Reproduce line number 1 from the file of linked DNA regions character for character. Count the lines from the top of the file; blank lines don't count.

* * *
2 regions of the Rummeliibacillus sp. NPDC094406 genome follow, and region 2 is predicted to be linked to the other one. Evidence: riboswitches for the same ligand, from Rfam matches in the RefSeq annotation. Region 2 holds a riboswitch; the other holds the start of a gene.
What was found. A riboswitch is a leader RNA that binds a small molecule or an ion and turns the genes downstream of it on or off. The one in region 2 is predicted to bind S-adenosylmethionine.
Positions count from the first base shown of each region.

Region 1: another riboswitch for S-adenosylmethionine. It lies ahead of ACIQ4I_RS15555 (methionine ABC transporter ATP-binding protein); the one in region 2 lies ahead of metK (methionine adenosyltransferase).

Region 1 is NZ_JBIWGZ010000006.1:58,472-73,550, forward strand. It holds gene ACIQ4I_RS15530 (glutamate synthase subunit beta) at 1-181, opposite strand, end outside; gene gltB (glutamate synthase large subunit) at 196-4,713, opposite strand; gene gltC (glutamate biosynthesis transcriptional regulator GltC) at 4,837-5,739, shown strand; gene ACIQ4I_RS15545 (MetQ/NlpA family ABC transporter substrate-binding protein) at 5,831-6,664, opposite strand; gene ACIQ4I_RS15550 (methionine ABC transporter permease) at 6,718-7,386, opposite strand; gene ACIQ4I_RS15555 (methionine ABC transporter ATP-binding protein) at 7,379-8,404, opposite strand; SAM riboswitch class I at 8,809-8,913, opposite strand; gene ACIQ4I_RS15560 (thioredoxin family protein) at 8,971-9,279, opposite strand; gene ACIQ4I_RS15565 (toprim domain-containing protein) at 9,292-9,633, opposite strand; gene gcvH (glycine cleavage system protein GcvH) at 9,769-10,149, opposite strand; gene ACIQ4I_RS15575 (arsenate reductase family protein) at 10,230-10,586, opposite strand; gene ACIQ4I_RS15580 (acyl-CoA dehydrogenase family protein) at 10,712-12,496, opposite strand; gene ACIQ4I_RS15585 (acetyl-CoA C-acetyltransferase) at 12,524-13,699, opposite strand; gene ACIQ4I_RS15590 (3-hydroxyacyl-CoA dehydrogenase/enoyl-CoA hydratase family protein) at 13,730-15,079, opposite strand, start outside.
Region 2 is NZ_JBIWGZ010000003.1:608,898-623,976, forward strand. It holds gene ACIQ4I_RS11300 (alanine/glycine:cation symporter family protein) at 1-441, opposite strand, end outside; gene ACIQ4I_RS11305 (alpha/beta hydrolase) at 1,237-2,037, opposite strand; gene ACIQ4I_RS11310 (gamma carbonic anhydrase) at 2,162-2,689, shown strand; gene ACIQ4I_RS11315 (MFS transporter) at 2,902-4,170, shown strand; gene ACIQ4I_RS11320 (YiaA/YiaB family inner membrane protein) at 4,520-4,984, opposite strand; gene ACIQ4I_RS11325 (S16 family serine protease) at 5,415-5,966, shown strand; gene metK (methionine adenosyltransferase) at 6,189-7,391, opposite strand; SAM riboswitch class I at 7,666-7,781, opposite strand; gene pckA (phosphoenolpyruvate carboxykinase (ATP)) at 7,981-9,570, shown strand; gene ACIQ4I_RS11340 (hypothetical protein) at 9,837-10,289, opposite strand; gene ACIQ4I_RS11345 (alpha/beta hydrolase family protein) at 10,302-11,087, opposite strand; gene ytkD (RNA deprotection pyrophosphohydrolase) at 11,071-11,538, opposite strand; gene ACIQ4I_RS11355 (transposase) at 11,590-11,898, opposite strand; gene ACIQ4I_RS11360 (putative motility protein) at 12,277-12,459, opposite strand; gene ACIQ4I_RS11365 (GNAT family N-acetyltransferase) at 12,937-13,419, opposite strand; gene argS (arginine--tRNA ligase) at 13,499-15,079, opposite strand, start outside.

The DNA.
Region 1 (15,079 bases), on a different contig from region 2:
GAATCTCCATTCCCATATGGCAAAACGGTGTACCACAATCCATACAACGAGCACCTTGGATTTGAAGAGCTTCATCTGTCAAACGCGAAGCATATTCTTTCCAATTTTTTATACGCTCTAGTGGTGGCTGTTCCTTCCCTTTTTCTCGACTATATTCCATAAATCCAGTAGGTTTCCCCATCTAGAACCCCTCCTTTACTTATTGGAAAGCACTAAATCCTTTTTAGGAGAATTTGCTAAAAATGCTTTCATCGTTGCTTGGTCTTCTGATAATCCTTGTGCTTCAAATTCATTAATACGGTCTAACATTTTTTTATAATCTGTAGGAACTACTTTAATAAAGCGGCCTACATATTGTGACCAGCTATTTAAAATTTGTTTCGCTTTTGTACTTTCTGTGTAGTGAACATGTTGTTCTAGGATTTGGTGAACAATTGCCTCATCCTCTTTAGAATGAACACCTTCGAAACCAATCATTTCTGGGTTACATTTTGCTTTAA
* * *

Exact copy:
2 regions of the Rummeliibacillus sp. NPDC094406 genome follow, and region 2 is predicted to be linked to the other one. Evidence: riboswitches for the same ligand, from Rfam matches in the RefSeq annotation. Region 2 holds a riboswitch; the other holds the start of a gene.